For me, there’s one dish we always had growing up and it’s just not Christmas without them: Polish pierogi. I found a European deli nearby that sells pierogi similar to the ones my grandmother made from scratch, and they’re so easy to prepare.
It’s easier on the cook and your guests will thank you when they don’t feel like they’ve overindulged.
You can even share the work by making it a pot-luck holiday event – I did that one Thanksgiving and it really took the pressure off me as the host.
5. Remember what the holidays are really about: a celebration of gratitude and love.
Gratitude for all the blessings we have and taking time to spend with your loved ones. Everything else comes in a distant third.
Consciously take time to appreciate all the abundance in your life: all the love, your health, your family, and your friends. Meditating, praying or journaling about this leading up to the holidays and during them is a daily practice.
Be an example to others throughout the season: hold the door for someone, smile at strangers, laugh and enjoy!
6. Ask for help. For many of us, including me, asking for help doesn’t come easy.
But don’t ignore the power in asking for help – there is no reason why you have to do everything on your own.
My mother never asked for help, until the night before and by that time she was in full-on panic mode, stressed out, lashing out, yelling, rushing around, and generally miserable.
Plan ahead, delegate as much as possible and don’t feel guilty about receiving help from others; instead remember that people want to help and don’t want to come over empty handed, so just ask them to bring a salad, or a dessert, or a particular side dish of theirs that you love, so you don’t have to shop for and make it all yourself.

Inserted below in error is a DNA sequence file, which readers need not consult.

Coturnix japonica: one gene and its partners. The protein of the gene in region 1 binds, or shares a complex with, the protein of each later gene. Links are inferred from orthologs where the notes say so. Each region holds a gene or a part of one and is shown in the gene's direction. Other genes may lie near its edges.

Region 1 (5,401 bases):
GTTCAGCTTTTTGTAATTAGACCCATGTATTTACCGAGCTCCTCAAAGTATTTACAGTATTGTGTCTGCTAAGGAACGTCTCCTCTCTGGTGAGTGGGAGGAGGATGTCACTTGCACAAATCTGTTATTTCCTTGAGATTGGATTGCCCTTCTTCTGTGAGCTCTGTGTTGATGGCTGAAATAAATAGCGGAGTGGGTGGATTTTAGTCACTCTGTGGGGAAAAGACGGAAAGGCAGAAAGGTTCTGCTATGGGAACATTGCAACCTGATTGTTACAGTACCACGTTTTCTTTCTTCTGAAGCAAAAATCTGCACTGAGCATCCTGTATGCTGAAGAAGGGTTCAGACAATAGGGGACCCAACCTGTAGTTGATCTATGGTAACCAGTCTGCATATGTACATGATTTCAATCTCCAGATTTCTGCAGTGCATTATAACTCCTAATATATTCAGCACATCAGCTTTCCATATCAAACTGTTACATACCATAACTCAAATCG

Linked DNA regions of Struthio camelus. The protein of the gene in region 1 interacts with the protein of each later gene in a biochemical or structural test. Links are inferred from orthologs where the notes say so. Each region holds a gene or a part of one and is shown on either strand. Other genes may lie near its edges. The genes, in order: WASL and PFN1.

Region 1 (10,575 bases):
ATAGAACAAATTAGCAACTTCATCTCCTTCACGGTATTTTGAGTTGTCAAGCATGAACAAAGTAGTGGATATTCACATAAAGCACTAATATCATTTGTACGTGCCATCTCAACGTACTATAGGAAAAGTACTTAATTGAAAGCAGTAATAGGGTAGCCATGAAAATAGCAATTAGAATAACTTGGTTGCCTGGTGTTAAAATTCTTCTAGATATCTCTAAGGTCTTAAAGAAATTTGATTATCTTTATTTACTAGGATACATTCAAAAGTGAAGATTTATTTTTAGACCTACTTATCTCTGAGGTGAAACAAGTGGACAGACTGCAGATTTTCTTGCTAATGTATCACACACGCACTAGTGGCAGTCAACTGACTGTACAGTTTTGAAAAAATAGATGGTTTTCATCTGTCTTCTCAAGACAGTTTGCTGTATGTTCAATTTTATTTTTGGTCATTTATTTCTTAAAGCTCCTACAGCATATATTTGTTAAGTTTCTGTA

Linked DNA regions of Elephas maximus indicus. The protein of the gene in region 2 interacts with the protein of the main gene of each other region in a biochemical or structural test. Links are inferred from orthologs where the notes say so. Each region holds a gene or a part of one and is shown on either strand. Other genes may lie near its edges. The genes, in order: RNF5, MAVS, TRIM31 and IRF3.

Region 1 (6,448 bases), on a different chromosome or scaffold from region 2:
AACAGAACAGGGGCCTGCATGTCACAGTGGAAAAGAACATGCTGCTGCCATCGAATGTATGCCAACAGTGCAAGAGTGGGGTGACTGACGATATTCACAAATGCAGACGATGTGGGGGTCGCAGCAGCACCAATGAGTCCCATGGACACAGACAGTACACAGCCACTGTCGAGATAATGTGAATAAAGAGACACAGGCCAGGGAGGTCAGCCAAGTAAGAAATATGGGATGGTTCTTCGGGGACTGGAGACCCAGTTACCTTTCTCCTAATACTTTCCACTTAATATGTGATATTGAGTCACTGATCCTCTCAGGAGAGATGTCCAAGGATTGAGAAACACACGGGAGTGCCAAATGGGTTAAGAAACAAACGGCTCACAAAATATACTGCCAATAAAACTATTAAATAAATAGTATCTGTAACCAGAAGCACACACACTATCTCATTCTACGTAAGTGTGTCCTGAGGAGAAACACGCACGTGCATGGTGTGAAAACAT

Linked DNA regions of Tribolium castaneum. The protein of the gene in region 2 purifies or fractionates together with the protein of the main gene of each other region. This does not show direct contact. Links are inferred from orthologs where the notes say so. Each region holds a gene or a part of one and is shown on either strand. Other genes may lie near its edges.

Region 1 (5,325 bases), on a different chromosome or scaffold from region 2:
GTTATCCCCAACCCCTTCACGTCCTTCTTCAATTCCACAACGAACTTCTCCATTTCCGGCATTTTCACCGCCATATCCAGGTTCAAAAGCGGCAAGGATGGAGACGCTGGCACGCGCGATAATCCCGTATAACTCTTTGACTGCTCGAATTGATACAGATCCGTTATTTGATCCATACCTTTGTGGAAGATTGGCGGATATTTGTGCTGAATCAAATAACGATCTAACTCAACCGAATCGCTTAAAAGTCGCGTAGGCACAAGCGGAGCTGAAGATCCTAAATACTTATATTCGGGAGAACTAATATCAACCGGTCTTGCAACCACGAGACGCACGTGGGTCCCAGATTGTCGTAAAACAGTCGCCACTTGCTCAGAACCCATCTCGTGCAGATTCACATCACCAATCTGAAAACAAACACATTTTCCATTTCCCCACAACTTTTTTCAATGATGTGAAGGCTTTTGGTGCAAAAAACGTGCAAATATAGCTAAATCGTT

The same goes for cleaning up. I hosted Thanksgiving a few years ago, and all my guests insisted I sit and relax while they cleared the table, put all the leftovers away, and washed and dried all the dishes! When everyone helps out, it’s easier and gets done much more quickly.
7. Take action to stay healthy. Listen to your body and keep a careful watch for any of these signs, and make immediate changes before they worsen:
- Not sleeping well, unable to fall asleep easily or not feeling rested when you wake up.
- Feeling irritable, moody and unhappy – snapping at people when they don’t deserve it.
- Exhaustion and fatigue – not just tired, but extremely tired to the point where you feel you can’t function or you need a nap in the middle of the day.
- Physical issues like headaches, stomachaches, joint pain, overall body achiness, and catching frequent colds and illnesses (a sign your immune system is low).
If you’re experiencing any of these, it’s a sign to slow down, figure out what could be the cause, and take steps to alleviate these symptoms. Some ideas are in #8….
8. Plan time to take care of yourself.
Don’t worry about having your house, your decorations, your food, everything – be perfect for everyone else’s benefit, at the expense of your physical and mental health.
Plan some time for yourself: it could be a walk outside, a yoga or exercise class, quiet time alone to meditate, a warm Epsom salt bath, or book an Energy healing or massage session.
It’s all about balance and this self-care is important for your wellbeing.
Sometimes, you must put yourself first so that you can be your best you for your family and friends this holiday season.
Use one or more of these tips and make it a wonderful holiday season to remember for years to come.
Photo by Freestocks on Unsplash